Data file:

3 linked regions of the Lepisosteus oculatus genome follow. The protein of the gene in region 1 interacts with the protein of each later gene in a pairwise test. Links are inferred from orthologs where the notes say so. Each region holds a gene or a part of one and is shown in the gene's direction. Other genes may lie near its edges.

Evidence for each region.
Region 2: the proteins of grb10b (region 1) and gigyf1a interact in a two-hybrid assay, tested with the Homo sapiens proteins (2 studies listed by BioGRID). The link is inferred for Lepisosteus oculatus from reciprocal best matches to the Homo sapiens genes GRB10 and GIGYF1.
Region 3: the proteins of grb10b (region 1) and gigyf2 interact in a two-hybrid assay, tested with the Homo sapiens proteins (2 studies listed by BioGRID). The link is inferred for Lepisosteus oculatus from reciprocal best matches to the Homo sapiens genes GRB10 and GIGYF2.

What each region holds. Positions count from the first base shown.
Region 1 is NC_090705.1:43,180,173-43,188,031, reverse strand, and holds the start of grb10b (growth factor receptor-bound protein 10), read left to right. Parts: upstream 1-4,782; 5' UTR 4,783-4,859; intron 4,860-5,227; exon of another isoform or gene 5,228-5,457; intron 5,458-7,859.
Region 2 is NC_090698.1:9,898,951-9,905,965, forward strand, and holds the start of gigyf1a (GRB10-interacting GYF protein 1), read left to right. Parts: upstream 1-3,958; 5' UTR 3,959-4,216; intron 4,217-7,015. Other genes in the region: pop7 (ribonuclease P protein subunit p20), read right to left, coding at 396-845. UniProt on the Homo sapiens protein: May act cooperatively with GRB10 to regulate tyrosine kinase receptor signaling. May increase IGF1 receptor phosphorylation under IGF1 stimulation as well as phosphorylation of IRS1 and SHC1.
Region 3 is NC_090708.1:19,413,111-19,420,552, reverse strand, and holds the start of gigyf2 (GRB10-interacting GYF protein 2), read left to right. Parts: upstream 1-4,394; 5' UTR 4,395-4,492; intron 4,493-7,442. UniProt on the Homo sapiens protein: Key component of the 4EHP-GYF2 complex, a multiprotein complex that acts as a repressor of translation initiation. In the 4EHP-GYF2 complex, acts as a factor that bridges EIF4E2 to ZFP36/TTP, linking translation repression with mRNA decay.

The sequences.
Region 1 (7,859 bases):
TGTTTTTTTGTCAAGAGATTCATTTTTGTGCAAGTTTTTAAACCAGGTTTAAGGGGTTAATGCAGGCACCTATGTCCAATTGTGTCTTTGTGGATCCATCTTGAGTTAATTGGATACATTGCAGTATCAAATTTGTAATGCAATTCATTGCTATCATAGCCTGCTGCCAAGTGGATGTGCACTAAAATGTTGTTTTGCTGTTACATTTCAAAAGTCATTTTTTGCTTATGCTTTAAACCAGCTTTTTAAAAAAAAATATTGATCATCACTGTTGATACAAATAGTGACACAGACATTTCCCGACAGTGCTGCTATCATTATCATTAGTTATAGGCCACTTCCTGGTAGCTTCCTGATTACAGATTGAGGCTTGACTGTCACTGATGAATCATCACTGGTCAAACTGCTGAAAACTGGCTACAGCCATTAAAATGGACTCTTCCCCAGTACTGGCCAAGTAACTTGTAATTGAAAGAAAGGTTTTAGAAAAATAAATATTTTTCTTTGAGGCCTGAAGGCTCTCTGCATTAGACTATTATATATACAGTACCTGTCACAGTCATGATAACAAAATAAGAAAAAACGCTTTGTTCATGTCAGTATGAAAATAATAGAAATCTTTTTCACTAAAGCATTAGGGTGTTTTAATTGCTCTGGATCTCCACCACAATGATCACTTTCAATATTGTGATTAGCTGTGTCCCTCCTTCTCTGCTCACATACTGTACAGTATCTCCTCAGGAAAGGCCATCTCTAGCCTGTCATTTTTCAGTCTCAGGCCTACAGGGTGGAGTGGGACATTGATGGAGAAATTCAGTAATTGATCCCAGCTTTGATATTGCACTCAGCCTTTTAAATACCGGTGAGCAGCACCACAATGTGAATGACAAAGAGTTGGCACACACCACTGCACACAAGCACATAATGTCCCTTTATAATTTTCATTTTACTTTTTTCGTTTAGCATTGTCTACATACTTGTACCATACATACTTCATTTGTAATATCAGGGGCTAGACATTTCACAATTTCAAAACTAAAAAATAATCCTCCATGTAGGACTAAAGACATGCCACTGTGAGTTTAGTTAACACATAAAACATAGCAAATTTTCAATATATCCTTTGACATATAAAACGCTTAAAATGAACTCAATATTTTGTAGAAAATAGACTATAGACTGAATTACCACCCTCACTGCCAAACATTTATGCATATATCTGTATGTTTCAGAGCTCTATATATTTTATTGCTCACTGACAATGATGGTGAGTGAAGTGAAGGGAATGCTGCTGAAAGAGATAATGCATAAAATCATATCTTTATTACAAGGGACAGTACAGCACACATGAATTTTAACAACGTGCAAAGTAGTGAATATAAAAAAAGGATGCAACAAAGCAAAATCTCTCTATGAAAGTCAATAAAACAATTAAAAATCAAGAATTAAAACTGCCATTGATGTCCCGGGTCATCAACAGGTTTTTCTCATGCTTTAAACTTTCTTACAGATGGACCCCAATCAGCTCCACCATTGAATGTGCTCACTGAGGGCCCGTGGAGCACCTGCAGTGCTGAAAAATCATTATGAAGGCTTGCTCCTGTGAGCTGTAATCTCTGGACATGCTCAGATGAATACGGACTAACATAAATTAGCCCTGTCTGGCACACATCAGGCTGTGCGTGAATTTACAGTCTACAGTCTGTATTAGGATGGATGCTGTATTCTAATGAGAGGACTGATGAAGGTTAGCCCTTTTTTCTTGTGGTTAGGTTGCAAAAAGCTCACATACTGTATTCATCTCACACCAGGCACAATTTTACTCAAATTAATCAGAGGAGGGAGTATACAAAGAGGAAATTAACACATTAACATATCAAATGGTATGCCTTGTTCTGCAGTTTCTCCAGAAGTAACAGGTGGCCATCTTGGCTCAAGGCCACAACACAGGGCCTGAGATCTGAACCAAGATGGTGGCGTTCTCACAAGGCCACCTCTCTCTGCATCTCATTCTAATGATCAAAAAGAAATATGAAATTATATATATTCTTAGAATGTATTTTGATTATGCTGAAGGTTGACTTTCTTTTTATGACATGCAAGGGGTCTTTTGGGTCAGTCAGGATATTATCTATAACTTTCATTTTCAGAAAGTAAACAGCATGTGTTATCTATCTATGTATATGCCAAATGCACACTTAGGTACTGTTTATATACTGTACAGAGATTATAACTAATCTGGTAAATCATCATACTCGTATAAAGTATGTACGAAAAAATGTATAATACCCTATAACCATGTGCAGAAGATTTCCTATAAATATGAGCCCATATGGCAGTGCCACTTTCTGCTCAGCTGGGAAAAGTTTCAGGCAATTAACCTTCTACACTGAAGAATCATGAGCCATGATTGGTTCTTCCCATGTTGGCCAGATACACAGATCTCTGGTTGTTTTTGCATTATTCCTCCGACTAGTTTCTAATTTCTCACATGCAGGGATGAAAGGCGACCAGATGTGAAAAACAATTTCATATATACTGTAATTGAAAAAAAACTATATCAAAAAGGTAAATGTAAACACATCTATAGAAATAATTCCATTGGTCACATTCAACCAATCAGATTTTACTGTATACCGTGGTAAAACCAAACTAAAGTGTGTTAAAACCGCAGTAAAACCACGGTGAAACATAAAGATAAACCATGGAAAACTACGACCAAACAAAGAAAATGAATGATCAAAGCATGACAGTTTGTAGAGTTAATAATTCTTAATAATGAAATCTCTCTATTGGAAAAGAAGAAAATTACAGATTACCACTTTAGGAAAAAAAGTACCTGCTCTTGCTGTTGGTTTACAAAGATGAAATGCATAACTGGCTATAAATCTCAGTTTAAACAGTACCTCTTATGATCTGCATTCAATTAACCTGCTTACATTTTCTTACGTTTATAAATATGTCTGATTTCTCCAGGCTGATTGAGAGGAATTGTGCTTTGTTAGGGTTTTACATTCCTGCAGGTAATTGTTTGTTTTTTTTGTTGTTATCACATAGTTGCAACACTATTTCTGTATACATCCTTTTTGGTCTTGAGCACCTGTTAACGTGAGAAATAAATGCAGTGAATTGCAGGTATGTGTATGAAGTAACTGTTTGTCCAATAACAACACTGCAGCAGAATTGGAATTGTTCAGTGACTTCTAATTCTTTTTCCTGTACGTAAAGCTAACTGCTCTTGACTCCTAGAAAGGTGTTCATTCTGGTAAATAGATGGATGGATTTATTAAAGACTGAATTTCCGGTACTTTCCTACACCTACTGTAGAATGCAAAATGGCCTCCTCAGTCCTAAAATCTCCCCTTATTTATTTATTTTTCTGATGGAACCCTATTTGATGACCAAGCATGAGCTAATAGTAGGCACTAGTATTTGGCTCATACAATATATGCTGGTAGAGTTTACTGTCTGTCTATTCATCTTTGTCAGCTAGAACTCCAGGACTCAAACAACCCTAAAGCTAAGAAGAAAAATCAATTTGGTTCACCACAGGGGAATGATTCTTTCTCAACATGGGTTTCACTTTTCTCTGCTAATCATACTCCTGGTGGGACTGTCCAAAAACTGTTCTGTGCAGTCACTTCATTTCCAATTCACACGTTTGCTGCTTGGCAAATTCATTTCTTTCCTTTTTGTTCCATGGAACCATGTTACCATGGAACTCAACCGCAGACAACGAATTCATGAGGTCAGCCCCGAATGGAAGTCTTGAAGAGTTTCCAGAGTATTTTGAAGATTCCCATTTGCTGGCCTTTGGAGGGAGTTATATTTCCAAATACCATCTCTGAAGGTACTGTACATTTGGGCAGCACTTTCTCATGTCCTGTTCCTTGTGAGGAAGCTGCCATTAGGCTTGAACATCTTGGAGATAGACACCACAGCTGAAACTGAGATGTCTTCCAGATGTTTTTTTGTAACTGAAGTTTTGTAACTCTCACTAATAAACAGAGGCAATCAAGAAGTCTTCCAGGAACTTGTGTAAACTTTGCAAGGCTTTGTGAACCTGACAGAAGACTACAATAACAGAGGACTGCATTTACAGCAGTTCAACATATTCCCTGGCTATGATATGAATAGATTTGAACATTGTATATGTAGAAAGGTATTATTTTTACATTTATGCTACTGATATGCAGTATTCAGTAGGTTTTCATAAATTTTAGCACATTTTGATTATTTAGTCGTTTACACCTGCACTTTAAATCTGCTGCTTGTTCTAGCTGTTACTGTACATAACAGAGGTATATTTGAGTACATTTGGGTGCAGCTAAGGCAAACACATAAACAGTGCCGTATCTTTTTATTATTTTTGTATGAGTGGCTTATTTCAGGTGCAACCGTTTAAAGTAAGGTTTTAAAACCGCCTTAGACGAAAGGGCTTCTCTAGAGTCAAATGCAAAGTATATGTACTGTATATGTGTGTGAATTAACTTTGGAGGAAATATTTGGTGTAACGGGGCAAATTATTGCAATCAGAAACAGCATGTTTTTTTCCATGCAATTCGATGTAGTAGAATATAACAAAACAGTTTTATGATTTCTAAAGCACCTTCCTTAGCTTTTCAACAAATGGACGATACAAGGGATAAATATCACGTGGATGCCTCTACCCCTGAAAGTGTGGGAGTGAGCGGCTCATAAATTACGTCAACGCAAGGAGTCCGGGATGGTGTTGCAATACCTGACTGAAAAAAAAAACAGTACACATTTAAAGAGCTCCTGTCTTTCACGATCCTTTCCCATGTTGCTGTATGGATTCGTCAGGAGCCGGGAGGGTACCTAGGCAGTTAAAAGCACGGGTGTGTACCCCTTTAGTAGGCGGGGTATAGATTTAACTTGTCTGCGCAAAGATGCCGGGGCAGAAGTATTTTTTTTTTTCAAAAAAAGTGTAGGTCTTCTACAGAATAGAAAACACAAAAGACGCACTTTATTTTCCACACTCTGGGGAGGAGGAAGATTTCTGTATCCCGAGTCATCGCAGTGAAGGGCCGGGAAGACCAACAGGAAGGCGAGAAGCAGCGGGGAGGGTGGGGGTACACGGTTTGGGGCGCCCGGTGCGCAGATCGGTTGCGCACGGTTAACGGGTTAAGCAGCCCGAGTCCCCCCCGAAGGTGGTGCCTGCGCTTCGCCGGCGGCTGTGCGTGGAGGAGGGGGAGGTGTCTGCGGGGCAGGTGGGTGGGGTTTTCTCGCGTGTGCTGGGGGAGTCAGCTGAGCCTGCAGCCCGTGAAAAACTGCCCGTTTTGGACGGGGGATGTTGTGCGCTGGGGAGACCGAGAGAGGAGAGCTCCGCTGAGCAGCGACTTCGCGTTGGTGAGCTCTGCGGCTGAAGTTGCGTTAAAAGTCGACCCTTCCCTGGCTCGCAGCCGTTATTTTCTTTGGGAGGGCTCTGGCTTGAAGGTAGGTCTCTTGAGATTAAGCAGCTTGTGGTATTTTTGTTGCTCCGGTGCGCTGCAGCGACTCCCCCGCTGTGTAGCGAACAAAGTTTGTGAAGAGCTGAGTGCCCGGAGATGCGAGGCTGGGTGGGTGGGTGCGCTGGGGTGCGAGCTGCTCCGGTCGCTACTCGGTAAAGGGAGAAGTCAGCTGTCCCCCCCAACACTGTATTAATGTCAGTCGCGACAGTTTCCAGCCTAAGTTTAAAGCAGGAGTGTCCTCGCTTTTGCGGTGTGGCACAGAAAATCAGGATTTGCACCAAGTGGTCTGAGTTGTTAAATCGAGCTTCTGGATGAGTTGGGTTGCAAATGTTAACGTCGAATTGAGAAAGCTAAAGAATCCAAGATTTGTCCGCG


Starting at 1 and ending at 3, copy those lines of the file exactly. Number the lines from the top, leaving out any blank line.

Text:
3 linked regions of the Lepisosteus oculatus genome follow. The protein of the gene in region 1 interacts with the protein of each later gene in a pairwise test. Links are inferred from orthologs where the notes say so. Each region holds a gene or a part of one and is shown in the gene's direction. Other genes may lie near its edges.

Evidence for each region.
Region 2: the proteins of grb10b (region 1) and gigyf1a interact in a two-hybrid assay, tested with the Homo sapiens proteins (2 studies listed by BioGRID). The link is inferred for Lepisosteus oculatus from reciprocal best matches to the Homo sapiens genes GRB10 and GIGYF1.